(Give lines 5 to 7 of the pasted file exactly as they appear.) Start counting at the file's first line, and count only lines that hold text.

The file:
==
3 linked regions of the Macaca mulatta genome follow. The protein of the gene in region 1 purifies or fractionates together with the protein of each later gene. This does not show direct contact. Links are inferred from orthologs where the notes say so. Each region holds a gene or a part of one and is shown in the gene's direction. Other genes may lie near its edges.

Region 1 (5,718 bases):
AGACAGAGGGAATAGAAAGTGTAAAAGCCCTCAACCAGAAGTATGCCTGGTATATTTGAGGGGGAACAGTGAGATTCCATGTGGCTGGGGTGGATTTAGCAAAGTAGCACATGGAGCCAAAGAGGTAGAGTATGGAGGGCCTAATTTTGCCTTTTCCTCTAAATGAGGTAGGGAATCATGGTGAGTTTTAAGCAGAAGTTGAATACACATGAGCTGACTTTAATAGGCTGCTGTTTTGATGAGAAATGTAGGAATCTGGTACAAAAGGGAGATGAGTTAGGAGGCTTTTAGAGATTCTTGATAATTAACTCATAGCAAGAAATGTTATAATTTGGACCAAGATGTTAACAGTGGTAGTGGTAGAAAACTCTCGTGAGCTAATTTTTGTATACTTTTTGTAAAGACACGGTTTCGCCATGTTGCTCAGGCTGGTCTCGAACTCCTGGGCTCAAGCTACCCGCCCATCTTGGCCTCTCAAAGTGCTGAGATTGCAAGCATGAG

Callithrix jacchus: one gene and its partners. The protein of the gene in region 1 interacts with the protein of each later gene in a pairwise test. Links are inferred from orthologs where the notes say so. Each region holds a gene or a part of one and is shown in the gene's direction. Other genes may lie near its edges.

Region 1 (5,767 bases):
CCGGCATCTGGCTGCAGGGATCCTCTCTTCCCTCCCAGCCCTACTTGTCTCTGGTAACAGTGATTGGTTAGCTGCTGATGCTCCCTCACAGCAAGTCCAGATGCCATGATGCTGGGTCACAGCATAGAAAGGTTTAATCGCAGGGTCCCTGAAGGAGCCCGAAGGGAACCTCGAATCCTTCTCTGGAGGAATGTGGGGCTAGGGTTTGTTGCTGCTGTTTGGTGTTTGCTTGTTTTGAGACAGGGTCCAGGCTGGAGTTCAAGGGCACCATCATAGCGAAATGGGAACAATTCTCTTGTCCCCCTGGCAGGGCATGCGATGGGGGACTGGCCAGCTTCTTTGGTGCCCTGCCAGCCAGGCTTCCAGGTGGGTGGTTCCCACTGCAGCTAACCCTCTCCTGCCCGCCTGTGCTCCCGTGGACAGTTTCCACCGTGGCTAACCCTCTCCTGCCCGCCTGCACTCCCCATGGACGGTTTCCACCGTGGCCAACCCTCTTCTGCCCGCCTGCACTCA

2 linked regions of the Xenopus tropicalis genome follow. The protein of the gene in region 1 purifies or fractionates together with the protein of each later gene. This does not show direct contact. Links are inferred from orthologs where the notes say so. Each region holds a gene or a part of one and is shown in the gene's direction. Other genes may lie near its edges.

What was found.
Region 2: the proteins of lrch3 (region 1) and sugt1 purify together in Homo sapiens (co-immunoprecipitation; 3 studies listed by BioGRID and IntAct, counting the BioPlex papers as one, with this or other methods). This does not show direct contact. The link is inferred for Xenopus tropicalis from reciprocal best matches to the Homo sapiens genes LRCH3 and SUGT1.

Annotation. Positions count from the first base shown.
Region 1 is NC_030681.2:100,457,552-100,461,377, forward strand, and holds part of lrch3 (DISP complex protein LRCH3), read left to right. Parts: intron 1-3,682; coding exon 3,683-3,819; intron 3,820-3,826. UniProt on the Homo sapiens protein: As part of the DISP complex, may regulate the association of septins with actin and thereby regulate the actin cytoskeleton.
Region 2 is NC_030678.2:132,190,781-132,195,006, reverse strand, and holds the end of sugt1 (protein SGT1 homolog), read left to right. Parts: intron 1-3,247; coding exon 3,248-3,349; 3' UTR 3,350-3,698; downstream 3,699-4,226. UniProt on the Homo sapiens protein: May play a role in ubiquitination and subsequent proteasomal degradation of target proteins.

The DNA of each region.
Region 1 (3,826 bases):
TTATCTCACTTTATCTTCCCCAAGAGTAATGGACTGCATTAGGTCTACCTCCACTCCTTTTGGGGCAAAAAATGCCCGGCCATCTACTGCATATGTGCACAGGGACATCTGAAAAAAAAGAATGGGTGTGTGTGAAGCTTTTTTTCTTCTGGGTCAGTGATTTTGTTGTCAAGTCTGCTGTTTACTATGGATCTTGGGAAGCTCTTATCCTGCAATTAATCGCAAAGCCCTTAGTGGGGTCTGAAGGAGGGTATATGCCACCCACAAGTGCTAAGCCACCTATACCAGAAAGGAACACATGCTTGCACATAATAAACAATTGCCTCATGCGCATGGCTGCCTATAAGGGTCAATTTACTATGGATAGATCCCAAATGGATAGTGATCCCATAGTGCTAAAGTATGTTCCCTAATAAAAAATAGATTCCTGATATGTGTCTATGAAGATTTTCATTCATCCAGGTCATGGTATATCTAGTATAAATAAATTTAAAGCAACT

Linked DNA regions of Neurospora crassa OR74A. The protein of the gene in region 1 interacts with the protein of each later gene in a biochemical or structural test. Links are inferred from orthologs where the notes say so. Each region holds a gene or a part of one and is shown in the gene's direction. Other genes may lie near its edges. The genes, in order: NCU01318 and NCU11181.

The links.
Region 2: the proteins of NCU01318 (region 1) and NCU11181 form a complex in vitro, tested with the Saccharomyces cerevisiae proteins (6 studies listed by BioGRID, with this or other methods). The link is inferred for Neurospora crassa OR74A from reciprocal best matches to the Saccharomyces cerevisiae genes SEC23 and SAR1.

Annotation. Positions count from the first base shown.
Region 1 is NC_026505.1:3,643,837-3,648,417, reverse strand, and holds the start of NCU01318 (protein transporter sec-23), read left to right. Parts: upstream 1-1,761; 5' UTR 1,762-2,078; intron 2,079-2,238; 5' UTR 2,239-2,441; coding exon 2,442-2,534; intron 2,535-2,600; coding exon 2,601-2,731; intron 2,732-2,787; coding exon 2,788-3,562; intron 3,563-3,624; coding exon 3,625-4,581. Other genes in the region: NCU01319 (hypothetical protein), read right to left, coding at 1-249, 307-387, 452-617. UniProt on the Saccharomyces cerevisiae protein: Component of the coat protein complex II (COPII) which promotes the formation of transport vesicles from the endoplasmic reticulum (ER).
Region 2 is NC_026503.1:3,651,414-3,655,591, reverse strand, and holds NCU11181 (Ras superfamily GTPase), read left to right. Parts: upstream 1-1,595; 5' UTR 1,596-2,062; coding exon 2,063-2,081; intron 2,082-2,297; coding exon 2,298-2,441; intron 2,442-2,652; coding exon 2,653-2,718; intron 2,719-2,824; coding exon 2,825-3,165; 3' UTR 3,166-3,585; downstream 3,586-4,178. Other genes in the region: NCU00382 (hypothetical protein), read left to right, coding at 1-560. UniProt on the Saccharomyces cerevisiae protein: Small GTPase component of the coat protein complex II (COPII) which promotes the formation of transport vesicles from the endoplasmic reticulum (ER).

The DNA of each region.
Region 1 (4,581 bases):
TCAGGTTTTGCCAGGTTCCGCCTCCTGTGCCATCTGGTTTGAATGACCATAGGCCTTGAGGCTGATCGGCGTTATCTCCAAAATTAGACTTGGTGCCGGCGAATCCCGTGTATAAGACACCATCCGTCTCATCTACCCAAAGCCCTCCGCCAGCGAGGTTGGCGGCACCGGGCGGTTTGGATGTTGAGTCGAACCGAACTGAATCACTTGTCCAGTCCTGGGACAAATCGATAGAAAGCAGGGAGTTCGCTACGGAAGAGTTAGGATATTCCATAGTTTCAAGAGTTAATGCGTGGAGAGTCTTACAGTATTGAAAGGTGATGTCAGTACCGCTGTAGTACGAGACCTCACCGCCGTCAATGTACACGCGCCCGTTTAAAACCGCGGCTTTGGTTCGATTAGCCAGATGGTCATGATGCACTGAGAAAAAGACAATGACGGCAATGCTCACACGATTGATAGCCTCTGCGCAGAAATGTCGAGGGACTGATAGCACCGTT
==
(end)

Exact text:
Region 1 (5,767 bases):
CCGGCATCTGGCTGCAGGGATCCTCTCTTCCCTCCCAGCCCTACTTGTCTCTGGTAACAGTGATTGGTTAGCTGCTGATGCTCCCTCACAGCAAGTCCAGATGCCATGATGCTGGGTCACAGCATAGAAAGGTTTAATCGCAGGGTCCCTGAAGGAGCCCGAAGGGAACCTCGAATCCTTCTCTGGAGGAATGTGGGGCTAGGGTTTGTTGCTGCTGTTTGGTGTTTGCTTGTTTTGAGACAGGGTCCAGGCTGGAGTTCAAGGGCACCATCATAGCGAAATGGGAACAATTCTCTTGTCCCCCTGGCAGGGCATGCGATGGGGGACTGGCCAGCTTCTTTGGTGCCCTGCCAGCCAGGCTTCCAGGTGGGTGGTTCCCACTGCAGCTAACCCTCTCCTGCCCGCCTGTGCTCCCGTGGACAGTTTCCACCGTGGCTAACCCTCTCCTGCCCGCCTGCACTCCCCATGGACGGTTTCCACCGTGGCCAACCCTCTTCTGCCCGCCTGCACTCA

2 linked regions of the Xenopus tropicalis genome follow. The protein of the gene in region 1 purifies or fractionates together with the protein of each later gene. This does not show direct contact. Links are inferred from orthologs where the notes say so. Each region holds a gene or a part of one and is shown in the gene's direction. Other genes may lie near its edges.